Interview | Seif Belhani, partner at impact investment firm Amplify Capital
BXVentures speaks with Seif Belhani, a seasoned energy operator and investor and currently a seed-stage impact VC investor. We discuss topics such as impact investing, scaling climate technologies, the Montreal cleantech innovation ecosystem, and the venture studio model.
What are the main attributes of a cleantech business model that impact investors look for?
The answer would depend on the stage you’re investing at. As early-stage investors in cleantech, our involvement often starts before significant revenue generation, but we still have to make sure that the economics make sense over the long run. As impact investors, we are looking for technologies that can bring a broad and deep incremental impact. Without economic longevity, the additional contribution from clean innovation would be short-lived which defies the very purpose of impact investing.
In terms of cleantech project typology, we are witnessing a growing coexistence between infrastructure-like projects and ‘lighter’ technologies that can be better suited for VC investors. Despite significant improvements in unit economics over the last decade, the first category remains relatively capex-intensive and often represents a better fit in later-stage / private equity portfolios. On the other end of the spectrum, we have recently seen the rise of purely digital climate technologies such as carbon reporting platforms and carbon credits marketplaces. Where we see greater complementarity between the two is that decades of infrastructure investment have created opportunities to disrupt and optimise specific segments of pre-exiting value chains rather than attempting to reinvent the entire chain.
As an early stage investor, how do you navigate the risks of investing at the pre-seed and seed level?
Early-stage investors take thought-through risks, ideally just before the commercial inflection point of the companies they invest in. An important part of their conviction is underpinned by the belief that the technologies under consideration solve material real-world problems in a unique and significant manner. However, the complementarity and skillset - and thus legitimacy - of the founding team remain critical in moving the technology from concept to commercially viable solutions at scale. From an impact perspective, the incremental positive contribution of such technologies – referred to as additionality – should translate into quantifiable metrics that can be accurately tracked over the investment’s lifecycle. In an environmental context, an archetypal example of such a metric would be GHG emissions avoided or displaced. While most financial outcomes are ‘volatile’ at the seed stage, these fundamentals are essential to manage risk and ensure impact is sustained over a long period of time.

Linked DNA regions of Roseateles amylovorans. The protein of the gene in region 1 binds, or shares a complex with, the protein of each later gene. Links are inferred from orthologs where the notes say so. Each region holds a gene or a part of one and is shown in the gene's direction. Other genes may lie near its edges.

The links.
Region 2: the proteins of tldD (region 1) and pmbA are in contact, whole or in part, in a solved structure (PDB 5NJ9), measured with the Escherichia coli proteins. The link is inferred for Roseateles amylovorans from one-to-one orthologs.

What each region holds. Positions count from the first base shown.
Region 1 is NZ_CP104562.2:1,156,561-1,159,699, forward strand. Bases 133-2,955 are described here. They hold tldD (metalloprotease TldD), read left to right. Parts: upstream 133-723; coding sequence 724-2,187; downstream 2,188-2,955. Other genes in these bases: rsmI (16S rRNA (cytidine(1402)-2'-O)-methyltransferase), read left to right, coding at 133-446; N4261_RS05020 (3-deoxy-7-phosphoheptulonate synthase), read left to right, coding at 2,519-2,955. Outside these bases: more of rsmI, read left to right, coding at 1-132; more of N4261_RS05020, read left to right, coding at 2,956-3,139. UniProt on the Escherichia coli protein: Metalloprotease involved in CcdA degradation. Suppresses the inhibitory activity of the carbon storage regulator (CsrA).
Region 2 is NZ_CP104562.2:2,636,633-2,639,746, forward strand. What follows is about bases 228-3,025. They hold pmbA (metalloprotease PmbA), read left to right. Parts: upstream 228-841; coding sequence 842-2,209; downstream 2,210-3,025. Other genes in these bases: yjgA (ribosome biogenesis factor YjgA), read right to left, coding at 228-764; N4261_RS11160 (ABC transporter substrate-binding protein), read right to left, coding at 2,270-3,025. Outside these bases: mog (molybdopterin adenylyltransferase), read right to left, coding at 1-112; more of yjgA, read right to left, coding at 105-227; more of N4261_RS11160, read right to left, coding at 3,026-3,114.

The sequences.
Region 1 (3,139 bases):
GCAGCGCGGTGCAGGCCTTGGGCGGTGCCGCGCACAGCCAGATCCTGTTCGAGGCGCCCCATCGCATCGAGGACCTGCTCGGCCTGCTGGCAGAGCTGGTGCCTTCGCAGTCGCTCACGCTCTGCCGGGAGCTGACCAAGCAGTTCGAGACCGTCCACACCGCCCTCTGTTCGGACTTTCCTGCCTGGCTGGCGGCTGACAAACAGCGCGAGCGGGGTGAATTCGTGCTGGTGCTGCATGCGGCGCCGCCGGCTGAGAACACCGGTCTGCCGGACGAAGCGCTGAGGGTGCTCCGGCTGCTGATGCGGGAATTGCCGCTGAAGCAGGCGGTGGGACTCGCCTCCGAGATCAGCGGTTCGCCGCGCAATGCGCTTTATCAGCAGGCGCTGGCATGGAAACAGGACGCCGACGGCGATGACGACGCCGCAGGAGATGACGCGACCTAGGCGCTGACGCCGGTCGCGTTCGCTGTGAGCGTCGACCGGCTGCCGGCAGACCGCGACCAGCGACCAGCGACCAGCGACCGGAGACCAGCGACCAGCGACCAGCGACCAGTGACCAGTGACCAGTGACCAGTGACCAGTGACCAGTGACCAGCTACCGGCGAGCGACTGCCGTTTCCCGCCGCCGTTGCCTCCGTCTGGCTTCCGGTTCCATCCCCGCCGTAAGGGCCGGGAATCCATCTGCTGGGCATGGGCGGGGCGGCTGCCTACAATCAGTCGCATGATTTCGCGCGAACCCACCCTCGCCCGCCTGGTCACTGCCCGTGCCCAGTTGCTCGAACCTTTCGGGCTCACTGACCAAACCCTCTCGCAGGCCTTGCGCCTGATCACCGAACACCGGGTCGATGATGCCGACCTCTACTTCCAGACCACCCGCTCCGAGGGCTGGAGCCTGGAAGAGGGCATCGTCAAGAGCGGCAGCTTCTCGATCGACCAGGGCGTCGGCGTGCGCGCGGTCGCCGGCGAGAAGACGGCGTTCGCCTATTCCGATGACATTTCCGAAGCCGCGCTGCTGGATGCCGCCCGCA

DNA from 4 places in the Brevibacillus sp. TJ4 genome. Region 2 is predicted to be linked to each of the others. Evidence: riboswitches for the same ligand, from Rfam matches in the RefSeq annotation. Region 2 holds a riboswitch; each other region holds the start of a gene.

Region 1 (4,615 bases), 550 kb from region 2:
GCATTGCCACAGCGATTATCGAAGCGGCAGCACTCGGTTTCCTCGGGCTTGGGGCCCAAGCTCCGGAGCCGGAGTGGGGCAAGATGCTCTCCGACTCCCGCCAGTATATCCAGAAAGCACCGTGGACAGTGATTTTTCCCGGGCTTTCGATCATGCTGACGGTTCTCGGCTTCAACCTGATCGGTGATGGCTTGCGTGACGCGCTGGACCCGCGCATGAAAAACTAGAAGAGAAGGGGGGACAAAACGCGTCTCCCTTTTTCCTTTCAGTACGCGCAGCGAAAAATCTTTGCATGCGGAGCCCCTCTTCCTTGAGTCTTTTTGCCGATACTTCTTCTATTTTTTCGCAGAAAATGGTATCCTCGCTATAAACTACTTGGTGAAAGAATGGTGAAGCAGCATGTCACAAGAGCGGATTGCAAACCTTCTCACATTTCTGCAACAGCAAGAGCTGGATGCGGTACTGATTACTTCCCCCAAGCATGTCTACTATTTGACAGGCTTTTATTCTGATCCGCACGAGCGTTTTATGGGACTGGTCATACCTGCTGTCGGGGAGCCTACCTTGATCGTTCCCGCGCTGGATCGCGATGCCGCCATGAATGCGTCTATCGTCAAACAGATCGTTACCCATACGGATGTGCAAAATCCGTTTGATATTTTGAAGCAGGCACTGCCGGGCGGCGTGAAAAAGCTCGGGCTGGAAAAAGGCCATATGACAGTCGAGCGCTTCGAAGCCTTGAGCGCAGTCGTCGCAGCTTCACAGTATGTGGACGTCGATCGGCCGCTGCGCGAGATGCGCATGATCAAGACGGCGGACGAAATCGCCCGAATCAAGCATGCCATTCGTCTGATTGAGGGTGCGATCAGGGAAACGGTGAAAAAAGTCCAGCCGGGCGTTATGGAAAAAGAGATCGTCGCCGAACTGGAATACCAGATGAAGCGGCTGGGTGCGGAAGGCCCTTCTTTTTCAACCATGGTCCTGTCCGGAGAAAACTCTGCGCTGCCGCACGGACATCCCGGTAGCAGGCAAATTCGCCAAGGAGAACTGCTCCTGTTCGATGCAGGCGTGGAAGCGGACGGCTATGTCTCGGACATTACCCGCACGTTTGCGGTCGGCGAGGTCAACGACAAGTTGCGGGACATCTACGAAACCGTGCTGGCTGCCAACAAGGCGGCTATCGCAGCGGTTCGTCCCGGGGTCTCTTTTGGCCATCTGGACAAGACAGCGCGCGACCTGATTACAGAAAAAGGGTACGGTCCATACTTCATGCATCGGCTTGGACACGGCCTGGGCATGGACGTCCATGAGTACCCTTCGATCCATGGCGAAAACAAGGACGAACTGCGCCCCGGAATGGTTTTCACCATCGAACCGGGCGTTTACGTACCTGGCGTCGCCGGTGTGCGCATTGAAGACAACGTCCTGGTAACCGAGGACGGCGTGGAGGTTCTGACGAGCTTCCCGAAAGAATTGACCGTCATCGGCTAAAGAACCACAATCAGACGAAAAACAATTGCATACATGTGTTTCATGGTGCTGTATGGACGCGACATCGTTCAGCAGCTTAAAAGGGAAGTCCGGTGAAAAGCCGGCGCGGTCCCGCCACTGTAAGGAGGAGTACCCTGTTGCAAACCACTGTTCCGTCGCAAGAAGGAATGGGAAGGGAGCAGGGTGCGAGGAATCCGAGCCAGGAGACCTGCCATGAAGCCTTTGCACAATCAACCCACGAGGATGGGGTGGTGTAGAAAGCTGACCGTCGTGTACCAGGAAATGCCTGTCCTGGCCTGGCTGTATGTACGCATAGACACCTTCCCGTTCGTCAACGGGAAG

In your experience, what clean technologies have you found to be the most promising in today’s market? What makes these technologies successful or more likely to develop into successful busines ventures?
My career in cleantech is somewhat unusual in that it began on the "dark side of the force.". Jokes aside, having worked on some of the world's largest and most complex oil and gas projects earlier in my career gave me a granular understanding of how energy markets function from a socioeconomic standpoint. It's difficult to predict which specific technologies will be the most commercially successful, but I believe that in order to achieve governmental and corporate net-zero objectives - in line with COP21 targets – we will need the complementary interplay of a wide range of innovations. CCUS at industrial scale, optimised grid-scale storage, applied synthetic biology, and climate-related risk management software are a few examples.